"I want you to want what I want, and if you don't you're stupid."

[Edited on 2/27/2016 by CB]

[Edited on 2/27/2016 by CB]

 

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Ultimate Peach



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  posted on 2/27/2016 at 12:14 PM
Has taken on all comers, insulted, pi$$ed on, made fun of, and antagonized his opponents, as well as party members that he would need to 1) support him and 2 ) work with him if hypothetically he got elected. He may be a billionaire, but does anyone really see him as presidential...really? All his talk of brokering deals is much different in a political arena then in Trump's world. He doesn't get to make the rules. His campaign is nothing more than a story line of the WWE.

Tell us Donald - Where is the substance and where are the specifics / details of your game plan to achieve the pie in the sky things you speak of? Still waiting to have him drill down other than to speak at the most general level of things he really can't make happen.

If anyone believes he can win the election, please show the path broken out by voting sectors of the population.

This will be yet another election the GOP loses due to putting up a bad candidate.

[Edited on 2/27/2016 by MartinD28]

 

True Peach



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  posted on 2/27/2016 at 12:26 PM
quote:
I know the arguments for and against the dems, and even some gop's, but I don't know the arguments FOR Trump.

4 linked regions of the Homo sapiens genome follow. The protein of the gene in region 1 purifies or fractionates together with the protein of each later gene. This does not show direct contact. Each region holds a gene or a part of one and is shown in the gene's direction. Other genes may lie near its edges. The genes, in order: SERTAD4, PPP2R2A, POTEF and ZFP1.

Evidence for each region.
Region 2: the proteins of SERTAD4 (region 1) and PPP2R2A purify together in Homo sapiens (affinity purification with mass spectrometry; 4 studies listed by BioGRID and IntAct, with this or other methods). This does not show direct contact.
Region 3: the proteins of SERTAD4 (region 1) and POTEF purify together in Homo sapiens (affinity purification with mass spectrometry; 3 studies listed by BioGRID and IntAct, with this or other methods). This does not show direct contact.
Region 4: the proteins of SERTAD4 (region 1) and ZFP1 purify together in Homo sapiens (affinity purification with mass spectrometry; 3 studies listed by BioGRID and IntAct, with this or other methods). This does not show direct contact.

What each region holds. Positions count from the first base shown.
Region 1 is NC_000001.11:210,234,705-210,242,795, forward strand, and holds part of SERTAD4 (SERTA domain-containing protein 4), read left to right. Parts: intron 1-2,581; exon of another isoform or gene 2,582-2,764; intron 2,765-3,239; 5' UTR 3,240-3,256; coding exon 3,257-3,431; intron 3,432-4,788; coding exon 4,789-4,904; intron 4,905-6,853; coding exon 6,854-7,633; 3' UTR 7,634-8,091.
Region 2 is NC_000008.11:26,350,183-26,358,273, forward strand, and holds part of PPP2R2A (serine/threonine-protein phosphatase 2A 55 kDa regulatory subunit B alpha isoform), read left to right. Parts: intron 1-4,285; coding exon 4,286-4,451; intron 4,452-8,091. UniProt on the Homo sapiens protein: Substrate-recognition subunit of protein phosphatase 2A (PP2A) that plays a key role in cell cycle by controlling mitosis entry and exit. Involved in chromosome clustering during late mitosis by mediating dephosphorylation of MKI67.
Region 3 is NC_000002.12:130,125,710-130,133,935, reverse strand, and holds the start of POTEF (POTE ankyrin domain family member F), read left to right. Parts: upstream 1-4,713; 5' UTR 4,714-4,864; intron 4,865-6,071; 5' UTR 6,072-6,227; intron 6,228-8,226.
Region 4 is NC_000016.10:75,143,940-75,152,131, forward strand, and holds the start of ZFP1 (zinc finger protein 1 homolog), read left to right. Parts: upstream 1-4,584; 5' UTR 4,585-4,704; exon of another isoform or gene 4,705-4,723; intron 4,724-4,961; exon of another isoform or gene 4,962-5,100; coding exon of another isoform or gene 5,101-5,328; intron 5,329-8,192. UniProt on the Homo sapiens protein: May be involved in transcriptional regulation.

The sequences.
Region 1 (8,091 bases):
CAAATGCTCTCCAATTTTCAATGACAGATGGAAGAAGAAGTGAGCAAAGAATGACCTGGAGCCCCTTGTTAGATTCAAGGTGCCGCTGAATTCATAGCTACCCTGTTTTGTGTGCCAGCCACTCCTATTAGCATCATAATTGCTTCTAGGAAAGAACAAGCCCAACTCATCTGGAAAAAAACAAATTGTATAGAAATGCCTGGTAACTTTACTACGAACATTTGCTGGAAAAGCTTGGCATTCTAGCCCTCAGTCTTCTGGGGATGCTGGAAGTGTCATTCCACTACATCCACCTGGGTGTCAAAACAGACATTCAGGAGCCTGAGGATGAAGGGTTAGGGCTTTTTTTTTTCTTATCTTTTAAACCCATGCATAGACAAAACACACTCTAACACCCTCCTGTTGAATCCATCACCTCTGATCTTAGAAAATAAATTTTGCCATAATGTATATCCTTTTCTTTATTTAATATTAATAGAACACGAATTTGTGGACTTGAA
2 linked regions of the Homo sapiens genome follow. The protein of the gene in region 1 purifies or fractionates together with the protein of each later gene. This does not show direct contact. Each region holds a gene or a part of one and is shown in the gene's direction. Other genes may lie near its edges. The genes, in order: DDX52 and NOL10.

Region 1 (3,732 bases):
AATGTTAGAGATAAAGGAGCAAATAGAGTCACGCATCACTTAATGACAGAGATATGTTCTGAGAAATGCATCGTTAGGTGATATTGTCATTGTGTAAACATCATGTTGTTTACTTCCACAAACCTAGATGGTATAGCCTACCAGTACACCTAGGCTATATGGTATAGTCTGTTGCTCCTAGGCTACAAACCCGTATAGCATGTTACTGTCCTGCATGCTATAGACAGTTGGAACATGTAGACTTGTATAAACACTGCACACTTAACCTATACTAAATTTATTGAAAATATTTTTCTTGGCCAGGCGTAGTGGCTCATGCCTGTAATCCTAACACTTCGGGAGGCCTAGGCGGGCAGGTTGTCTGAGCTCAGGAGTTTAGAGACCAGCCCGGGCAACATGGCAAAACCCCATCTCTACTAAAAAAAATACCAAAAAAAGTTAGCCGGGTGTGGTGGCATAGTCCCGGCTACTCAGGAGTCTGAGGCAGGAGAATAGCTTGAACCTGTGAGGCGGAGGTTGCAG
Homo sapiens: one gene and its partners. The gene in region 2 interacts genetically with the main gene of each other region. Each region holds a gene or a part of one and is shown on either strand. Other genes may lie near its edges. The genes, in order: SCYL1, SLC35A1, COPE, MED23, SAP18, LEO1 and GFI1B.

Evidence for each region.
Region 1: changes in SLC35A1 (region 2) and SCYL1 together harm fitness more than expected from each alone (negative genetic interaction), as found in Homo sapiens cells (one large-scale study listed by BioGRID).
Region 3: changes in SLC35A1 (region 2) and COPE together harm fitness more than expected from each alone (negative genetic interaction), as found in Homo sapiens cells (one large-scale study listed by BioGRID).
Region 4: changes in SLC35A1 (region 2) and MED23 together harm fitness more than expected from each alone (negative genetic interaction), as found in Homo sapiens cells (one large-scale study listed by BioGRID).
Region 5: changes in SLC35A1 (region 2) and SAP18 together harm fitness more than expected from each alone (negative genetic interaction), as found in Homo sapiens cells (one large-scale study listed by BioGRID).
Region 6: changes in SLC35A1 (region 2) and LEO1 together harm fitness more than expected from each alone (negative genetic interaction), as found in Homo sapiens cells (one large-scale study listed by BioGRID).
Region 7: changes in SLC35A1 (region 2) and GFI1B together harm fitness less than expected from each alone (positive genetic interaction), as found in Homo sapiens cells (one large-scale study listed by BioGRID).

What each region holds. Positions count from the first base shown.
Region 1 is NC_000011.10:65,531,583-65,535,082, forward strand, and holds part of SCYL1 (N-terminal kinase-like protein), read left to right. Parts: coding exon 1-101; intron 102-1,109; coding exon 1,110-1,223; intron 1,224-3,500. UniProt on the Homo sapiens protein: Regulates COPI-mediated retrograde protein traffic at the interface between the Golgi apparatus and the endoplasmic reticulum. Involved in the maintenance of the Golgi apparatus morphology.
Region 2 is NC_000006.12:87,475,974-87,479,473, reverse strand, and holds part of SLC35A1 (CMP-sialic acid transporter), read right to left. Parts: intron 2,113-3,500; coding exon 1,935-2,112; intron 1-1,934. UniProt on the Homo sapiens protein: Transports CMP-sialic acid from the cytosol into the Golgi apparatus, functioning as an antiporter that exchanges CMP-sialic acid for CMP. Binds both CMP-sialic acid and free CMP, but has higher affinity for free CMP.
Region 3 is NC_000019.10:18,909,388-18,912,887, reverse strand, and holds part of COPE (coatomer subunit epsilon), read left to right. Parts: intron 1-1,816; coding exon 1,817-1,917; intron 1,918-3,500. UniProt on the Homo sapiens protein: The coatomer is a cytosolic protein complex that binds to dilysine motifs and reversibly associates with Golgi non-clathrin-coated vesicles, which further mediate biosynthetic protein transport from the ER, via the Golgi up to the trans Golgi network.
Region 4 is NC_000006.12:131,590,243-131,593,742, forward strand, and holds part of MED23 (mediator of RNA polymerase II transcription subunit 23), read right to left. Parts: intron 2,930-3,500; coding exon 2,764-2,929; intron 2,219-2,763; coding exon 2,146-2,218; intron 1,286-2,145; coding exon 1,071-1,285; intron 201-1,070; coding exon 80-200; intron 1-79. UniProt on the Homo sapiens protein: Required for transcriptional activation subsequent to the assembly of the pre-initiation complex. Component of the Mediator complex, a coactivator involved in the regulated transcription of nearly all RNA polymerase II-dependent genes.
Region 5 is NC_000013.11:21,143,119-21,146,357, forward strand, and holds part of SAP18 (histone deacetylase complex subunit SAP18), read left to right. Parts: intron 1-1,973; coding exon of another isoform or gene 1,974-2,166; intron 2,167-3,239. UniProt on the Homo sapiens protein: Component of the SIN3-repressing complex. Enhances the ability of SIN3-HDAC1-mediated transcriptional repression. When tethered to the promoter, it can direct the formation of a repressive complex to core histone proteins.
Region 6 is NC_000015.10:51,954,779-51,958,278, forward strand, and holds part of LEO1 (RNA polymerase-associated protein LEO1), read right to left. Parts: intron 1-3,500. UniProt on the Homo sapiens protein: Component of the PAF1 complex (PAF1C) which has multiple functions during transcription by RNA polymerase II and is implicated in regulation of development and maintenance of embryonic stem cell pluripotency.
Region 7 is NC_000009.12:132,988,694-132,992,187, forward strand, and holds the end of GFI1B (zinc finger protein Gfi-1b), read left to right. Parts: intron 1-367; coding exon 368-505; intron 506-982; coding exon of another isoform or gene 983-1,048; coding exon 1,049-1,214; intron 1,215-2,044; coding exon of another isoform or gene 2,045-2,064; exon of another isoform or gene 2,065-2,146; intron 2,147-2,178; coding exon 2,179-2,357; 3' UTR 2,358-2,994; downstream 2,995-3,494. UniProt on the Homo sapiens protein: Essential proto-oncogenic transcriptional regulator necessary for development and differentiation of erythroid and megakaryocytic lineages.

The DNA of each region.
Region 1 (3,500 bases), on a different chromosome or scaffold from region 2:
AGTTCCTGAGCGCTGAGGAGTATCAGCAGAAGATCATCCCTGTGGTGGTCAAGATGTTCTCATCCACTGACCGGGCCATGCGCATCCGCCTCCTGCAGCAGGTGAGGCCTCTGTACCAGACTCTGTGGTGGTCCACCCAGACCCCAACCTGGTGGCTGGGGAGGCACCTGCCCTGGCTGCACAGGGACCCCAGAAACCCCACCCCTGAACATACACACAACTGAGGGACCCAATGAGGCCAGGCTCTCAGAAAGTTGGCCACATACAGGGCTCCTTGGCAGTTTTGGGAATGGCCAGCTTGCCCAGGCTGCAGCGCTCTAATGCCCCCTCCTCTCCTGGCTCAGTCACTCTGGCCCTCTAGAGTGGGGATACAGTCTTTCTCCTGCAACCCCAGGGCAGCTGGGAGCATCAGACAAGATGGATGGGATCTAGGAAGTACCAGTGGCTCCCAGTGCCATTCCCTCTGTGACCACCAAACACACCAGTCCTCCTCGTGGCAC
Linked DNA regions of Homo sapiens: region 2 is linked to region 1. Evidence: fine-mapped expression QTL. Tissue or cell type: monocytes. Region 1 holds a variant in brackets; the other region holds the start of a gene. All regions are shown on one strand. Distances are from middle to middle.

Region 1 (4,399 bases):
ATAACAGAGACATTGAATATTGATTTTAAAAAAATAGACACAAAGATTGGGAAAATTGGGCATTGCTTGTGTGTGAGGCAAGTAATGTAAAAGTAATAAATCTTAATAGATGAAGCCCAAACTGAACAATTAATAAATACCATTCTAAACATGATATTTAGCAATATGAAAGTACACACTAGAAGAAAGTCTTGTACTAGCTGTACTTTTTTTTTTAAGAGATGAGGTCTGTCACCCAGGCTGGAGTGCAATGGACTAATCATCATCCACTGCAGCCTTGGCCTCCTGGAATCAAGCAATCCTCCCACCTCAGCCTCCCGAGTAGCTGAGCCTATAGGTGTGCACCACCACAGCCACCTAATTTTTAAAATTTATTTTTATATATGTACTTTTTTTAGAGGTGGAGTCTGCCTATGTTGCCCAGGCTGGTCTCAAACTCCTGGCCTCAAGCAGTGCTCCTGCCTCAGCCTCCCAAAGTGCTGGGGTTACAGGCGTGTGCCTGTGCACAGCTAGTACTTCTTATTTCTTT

Amy, I'd love to help but for the life of me I just don't get it. If you find valid arguments for Trump please let us know.

 

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Peach Extraordinaire



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  posted on 2/27/2016 at 02:14 PM
amyjared, his supporters love that he isn't afraid to rage against things and people that he (and many other Americans) hates. He preys on the angry and dysfunctional portion of America by saying what they feel. He's the voice of the angry hateful American and that's what he wants. Unfortunately, we have way too many angry and hateful people in this country.

[Edited on 2/27/2016 by BoytonBrother]

 

Peach Master



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  posted on 2/27/2016 at 02:20 PM
quote:
This will be yet another election the GOP loses due to putting up a bad candidate. [Edited on 2/27/2016 by MartinD28]


I think he's a great CANDIDATE; I think he would be a terrible president.